A Korean War Thanksgiving

2uz6z2rNovember 23, 1950

Kunu-ri

 My Dearest Mary,

Good morning and Happy Thanksgiving Honey. Here I am again with all my love to you and Ronnie. It is now Thanksgiving night here in Korea and I am sitting in front of a fire writing this letter to you. I hope this letter finds you and Ronnie both well and I hope that you have a wonderful Thanksgiving this year with your parents.

The Army went to great lengths to make sure all of us had our Thanksgiving here in the valleys and mountains of Korea. We had our turkey and all the trimmings. It was about as good as it could get for army chow but I think it was more for morale than taste. One of my buddies said it was the best chow he’s had in Korea. I don’t think he was joking because he was angry that he couldn’t have seconds.

Tomorrow we are moving out again but no one knows where. We are all feeling a bit anxious and nervous about what lies ahead for us. We all thought this war would be over by now and that we would be on our way back home. Many of us are still clinging to the hope that we will be out of here by Christmas.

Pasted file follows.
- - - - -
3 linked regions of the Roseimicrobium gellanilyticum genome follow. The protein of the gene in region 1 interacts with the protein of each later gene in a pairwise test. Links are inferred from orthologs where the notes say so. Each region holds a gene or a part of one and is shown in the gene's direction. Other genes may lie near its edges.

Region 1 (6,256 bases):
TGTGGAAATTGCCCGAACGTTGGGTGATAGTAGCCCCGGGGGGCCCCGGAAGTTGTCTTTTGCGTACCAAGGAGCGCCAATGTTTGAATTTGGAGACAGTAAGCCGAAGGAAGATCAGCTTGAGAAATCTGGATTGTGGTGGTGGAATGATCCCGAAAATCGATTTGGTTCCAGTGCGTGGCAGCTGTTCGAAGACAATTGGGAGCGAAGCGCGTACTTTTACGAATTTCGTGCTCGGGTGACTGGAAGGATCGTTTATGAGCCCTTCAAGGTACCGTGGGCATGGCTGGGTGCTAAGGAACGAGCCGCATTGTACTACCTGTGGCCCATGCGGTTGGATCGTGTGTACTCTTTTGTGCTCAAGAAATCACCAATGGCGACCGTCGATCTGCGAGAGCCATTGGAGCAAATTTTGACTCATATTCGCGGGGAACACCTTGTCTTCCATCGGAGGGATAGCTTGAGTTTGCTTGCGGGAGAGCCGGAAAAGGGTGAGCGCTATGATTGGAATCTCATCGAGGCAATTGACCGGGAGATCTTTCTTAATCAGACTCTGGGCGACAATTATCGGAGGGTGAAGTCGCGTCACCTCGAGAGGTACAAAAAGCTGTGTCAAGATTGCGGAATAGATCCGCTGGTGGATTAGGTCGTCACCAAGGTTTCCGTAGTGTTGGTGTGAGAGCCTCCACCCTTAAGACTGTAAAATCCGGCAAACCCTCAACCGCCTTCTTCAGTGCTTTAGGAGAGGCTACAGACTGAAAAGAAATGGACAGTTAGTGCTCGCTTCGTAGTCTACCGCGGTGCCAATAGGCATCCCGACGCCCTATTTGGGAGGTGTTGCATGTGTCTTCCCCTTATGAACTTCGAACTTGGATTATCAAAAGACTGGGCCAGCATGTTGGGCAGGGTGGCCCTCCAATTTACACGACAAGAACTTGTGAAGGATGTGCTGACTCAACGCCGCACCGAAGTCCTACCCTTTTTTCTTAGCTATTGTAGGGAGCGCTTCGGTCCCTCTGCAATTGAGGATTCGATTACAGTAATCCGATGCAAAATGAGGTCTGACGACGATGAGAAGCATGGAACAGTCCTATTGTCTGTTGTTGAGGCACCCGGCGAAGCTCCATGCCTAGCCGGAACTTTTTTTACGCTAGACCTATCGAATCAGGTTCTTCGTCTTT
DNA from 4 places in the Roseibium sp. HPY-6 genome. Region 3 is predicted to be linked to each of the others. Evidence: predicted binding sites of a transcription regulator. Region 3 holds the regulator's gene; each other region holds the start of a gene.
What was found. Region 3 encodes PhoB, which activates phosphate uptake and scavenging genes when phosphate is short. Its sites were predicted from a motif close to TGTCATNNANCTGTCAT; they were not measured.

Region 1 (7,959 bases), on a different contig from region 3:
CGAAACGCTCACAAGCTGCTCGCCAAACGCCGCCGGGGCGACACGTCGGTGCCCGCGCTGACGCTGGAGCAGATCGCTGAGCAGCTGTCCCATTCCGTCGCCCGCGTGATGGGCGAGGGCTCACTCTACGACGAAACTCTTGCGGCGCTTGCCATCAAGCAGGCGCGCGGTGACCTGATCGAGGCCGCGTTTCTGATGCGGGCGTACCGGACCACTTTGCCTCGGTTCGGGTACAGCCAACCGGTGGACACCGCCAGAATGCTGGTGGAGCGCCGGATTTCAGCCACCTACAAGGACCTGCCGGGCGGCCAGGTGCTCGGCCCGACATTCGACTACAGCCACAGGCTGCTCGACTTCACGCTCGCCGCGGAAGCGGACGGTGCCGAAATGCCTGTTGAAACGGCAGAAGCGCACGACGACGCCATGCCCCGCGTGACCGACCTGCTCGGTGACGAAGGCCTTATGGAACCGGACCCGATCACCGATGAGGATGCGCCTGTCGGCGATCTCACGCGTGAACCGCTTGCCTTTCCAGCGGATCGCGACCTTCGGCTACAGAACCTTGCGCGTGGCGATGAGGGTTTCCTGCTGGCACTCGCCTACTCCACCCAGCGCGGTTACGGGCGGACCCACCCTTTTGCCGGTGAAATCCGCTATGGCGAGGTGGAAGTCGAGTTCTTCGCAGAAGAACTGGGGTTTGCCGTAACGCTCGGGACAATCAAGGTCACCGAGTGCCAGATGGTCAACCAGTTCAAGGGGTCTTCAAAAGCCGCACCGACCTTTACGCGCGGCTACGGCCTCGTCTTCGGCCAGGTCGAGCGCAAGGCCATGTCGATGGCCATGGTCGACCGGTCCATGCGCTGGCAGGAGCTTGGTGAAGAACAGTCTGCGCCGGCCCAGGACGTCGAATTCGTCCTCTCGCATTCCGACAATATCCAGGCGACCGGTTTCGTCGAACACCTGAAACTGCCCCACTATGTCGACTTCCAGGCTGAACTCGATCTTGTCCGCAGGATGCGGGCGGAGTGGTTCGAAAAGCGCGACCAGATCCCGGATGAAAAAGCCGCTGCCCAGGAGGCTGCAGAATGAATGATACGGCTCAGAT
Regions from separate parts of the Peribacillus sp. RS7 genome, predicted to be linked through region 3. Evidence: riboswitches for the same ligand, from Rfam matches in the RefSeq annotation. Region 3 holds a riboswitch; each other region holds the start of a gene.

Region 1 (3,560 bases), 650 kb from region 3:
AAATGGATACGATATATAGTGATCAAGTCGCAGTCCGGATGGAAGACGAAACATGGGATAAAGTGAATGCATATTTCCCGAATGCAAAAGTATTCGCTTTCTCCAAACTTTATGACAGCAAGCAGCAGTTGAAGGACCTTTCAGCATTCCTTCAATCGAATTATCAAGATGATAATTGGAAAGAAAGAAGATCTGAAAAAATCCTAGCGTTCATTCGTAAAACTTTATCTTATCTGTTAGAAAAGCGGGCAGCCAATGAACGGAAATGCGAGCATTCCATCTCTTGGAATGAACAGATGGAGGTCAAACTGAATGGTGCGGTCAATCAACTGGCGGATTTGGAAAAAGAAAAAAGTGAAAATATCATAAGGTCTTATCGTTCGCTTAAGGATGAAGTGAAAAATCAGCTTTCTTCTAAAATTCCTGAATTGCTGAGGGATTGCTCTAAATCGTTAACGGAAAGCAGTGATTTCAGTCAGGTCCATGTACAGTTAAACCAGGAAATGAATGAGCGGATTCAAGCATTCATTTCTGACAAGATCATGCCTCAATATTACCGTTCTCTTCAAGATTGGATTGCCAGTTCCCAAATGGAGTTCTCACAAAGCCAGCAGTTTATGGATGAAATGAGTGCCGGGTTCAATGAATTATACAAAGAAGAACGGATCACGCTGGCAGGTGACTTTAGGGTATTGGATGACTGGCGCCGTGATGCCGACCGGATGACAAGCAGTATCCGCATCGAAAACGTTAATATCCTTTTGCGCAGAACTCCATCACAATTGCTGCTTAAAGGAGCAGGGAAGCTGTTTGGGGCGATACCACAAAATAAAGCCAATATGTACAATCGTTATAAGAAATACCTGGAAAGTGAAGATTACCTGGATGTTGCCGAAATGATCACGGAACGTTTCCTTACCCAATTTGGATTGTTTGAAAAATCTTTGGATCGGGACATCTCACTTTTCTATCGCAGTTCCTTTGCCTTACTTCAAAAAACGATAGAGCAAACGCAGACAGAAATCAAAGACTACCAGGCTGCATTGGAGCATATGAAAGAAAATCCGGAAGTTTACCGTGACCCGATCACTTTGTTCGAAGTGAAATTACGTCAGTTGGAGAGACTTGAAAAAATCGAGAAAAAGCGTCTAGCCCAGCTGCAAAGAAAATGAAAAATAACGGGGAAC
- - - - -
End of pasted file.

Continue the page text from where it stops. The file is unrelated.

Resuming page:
The nights have been very cold and some of us still don’t have enough winter clothes; maybe some people thought we would be home by now and didn’t bother to order enough.

Give my regards and love to everyone and give Ronnie a big kiss and hug for me. I miss you so much my darling. I can just close my eyes and see your sweet, smiling face in front of me and the wonderful memories you and I have as well as our precious and adorable son. The only thing I ask of you, my darling, is to be as brave as you have been these past few months and pray for my speedy return to you and our son.

Until the next time, my darling, I close with all my love.

Your loving and affectionate husband,

Bobby

War Remains, A Korean War Novel

War Remains Wins Top Honors

Last weekend, Saturday, October 2, War Remains won top honors at the annual Military Writers Society of America conference which was held in Pittsburgh, PA.

War Remains won Gold in the Fiction: Literary category and Silver in the Korean War Book Award category.

It is an honor for me to have won in two categories, but what really makes both of these awards sweet is to be recognized by a national organization comprised of military writers and veterans.

I have devoted the past two years of my life to writing and promoting my novel and to be honored like this is overwhelming.

More and more people are realizing just how good a book War Remains is.

The suspense is nerve wracking…